Markets largely remained unperturbed following monetary policy measures announced this week that saw the central bank abandon its fixed exchange rate management system for a managed floating approach to address underlying currency volatility and inflationary pressures in the economy.
The new managed floating exchange rate system will see the RTGS dollar - a mix of electronic balances, bond notes and coins -- being traded in the inter-bank market.
In a managed floating exchange rate system, a central bank intervenes to stabilise a country's currency.
Rates on the parallel market were unchanged yesterday with traders quoting a rate of around US$1:4 $RTGS.
The stock market was closed owing to the holiday yesterday, but analysts say they have to monitor trades on the interbank market.
However, alternative market traders were at work, buying and selling money at between US$1:$rtgs3,8 and US$1:$rtgs4.
Central bank chief John Mangudya on Wednesday moved to stem currency volatility and inflationary pressures in the economy, emanating from valuation distortions between the electronic balances and the US dollars.
The central bank boss said interest rates would be determined after an exchange rate between the RTGS dollar and greenback has been established.
"The establishment of an exchange rate between the US dollar and the RTGS dollar is the first phase. When we have a benchmark rate, then we will move to establish an interest rate," Mangudya told businessdigest after his policy presentation.
Lending rates were set at 18% more than two years ago when the country was enjoying low inflation.
Annual inflation last month rose to 56,9%, the highest record in a decade, but Mangudya says the rise in prices is fuelled by the exchange rate premium on the parallel market that he has set out to shut down.
Ashok Chakravarti, an economist, sees the parallel market crumbling over time.
"The parallel market will collapse over time," he said after the MPS presentation.
"Don't forget the parallel market consists of small trades. This interbank market is going to have US$4 billion. That is substantial volume. No parallel market can compare to that. If you put volumes like that and the lines of credit that the Reserve Bank will need to back the market, the exchange rate will decline and the parallel market will disappear."
Economists say an interest rate hike is inevitable.
Godfrey Kanyenze said Mangudya would have to raise interest rates.
"I think Mangudya was very explicit about using all the available monetary policy tools at his disposal. There is therefore scope to raise rates in light of rising inflation," he said.
Mangudya, who introduced bond notes in 2016 on the basis the surrogate currency had a par value to the US dollar, acknowledges the need for a new exchange rate between the two units.
"The economy took a different course of direction from a positive economic trajectory to an inflationary environment. This situation needs immediate redress in order to restore value for money. The foreign exchange premiums on the parallel market which ranged from 1,40 to 1,80 to the US dollar in September 2018 increased to the current levels of between 3,00 to 4,00," he said. "This movement in forex premiums has had negative pass-through effects on inflation, which increased, particularly from the September year-on-year level of 5,4% to 20,9% in October and closed the year at 42,09%."
Kanyenze said the central bank had responded to market dynamics in a state of flux. "The float is what the market wanted," he said.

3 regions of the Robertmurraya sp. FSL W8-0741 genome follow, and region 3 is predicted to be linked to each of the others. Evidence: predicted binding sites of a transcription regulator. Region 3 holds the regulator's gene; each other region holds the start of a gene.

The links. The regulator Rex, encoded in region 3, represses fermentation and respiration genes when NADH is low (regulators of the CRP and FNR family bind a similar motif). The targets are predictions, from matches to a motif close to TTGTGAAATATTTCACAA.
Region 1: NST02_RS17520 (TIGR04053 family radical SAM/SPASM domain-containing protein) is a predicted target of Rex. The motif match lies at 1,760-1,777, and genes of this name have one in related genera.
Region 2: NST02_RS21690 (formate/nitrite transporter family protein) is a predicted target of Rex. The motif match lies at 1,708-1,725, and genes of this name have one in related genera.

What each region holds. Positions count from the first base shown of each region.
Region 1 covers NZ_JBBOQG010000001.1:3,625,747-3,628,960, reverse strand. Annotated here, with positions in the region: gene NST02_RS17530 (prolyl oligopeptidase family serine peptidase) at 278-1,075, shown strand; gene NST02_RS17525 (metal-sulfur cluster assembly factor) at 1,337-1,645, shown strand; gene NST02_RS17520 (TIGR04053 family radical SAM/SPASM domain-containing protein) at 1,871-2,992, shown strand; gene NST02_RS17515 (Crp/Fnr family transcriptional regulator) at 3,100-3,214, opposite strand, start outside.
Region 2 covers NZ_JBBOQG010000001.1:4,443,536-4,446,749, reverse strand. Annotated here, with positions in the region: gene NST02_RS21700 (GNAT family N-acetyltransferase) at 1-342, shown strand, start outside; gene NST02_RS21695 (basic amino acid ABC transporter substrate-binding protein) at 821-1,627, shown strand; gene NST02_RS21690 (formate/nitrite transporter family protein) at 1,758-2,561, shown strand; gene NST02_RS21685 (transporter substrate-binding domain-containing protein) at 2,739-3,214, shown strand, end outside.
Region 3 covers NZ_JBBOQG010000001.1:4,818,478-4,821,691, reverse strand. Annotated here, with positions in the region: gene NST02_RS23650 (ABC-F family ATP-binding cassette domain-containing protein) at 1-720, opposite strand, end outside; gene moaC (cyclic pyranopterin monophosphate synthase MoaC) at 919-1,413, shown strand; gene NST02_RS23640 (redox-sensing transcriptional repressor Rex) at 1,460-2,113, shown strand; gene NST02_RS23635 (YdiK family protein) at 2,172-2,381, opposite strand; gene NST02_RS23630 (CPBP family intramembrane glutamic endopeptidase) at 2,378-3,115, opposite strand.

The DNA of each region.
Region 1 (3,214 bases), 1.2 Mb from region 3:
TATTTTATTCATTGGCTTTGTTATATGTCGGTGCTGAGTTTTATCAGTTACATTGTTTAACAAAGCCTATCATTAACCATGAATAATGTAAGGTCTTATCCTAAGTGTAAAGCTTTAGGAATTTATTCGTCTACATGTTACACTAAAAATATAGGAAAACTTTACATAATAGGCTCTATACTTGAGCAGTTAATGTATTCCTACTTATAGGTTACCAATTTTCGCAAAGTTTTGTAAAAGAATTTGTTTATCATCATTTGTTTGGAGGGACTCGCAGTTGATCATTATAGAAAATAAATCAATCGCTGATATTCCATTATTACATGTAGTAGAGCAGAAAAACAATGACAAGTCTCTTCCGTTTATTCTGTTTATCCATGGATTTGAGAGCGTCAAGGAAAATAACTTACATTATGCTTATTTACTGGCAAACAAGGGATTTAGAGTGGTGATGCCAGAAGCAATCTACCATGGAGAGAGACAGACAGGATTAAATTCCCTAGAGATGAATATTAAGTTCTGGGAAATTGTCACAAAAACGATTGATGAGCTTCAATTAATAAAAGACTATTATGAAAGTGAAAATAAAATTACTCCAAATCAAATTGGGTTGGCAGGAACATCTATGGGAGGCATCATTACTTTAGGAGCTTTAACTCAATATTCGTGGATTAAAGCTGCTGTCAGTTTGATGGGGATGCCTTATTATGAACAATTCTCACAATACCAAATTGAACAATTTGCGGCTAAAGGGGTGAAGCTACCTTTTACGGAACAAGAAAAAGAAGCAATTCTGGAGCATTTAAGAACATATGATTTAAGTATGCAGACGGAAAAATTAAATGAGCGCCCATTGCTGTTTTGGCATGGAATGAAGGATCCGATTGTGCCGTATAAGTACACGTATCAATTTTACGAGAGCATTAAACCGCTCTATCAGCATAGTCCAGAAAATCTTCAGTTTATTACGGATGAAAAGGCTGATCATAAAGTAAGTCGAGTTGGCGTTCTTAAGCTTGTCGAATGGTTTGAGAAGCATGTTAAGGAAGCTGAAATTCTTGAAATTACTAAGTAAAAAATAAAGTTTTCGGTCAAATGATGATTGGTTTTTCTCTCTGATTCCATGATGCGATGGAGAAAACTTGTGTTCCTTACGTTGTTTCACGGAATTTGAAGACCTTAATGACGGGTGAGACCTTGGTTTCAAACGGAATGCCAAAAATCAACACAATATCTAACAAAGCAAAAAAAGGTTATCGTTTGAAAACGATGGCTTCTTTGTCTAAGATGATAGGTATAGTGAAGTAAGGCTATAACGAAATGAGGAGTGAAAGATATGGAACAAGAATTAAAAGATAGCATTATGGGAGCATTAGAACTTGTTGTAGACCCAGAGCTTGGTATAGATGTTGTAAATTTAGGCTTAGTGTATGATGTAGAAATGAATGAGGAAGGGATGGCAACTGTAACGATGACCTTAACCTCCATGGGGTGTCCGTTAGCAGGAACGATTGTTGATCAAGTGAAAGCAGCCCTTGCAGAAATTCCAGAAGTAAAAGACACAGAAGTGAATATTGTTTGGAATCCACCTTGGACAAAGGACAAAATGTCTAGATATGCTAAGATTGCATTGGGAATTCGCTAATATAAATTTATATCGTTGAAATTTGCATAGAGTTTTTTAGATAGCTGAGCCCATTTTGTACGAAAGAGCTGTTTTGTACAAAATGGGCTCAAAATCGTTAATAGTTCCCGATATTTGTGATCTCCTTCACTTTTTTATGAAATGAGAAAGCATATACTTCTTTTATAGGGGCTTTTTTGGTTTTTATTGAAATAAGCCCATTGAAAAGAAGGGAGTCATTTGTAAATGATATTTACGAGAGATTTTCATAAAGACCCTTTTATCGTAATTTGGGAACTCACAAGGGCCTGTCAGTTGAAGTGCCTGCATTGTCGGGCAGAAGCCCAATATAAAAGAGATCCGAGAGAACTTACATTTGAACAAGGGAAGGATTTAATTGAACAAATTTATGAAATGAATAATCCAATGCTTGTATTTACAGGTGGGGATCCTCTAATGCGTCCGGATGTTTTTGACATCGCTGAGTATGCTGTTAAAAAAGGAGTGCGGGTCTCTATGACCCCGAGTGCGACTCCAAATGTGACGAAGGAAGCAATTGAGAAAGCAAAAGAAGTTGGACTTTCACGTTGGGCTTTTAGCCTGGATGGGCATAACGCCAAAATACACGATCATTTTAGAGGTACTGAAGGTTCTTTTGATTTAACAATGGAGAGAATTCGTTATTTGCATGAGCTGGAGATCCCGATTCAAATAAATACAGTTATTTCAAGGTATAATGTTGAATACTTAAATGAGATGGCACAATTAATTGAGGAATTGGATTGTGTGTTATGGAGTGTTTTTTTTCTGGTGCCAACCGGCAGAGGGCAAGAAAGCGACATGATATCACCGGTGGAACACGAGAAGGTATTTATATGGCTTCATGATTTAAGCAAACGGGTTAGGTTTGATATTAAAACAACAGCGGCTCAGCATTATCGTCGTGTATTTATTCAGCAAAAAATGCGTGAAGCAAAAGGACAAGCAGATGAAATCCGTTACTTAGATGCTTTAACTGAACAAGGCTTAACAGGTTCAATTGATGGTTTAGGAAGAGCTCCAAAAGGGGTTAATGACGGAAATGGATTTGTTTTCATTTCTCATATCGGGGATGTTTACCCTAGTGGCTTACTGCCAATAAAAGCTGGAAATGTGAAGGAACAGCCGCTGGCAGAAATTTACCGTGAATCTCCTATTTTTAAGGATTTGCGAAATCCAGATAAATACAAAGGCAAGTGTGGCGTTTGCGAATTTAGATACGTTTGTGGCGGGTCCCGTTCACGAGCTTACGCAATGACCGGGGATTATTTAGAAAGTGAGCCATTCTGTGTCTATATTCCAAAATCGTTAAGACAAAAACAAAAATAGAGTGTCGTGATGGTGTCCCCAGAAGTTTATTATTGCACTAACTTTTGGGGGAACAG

"The challenge right now is that government and the central bank in particular have always argued that they cannot introduce a new currency and until they rein in all the fundamentals."
Kanyenze said government had opted for an easy way out of the currency crisis.
"They could not redollarise and they have now chosen the easy way of introducing a new currency," he said. "Do we have sufficient reserves of forex? It's a demand and supply issue. He (Mangudya) says we have lines of credit, but he should show us the colour of the lines of credit. Apart from lines of credit, do we have reserves?"
The distrust around the local currency is expected to play against the unit.
"We are likely going to see huge demand for strong currencies. There will be demand for good money, not bad money," Kanyenze said.
However, Colls Ndlovu, a former South African Reserve Bank economic analyst, said government did the same thing in 2008 in the midst of hyperinflation and it failed.
"Just in case folks out there start jumping up and down ululating and eulogising at the forex trading liberalisation policy announced by the RBZ, a cursory look at the country's recent monetary history shows that this very policy failed miserably in May 2008 leading to the complete and contemptuous demonitisation of the defunct Zim dollar whose value depreciated to absolute zero," Ndlovu said.
"Against the backdrop of the foregoing, the question which arises is: why did that forex liberalisation policy fail so dismally? The answer is that it failed so miserably simply because (as usual) the RBZ does not want to solve the real problem savaging the Zim economy.
"The real problem of the economy has nothing to do with production in isolation. It has everything to do with the country's monetary policy and currency, over and above many other issues. The RBZ does not want to restore credibility and trust to the currency. Lenin once said that the best way to destroy a country's economy is to debauch that country's currency.
"The local Zimbabwean quasi-currencies were long debauched. Right now the new policy of marinating a rotten chicken (bond note) and offering it as a new cuisine (RTGS$) is a classic example of the RBZ's complete incapacity to solve the currency crisis. Money works on the basis of trust and confidence given by the markets (consumers, buyers and sellers), not official shenanigans."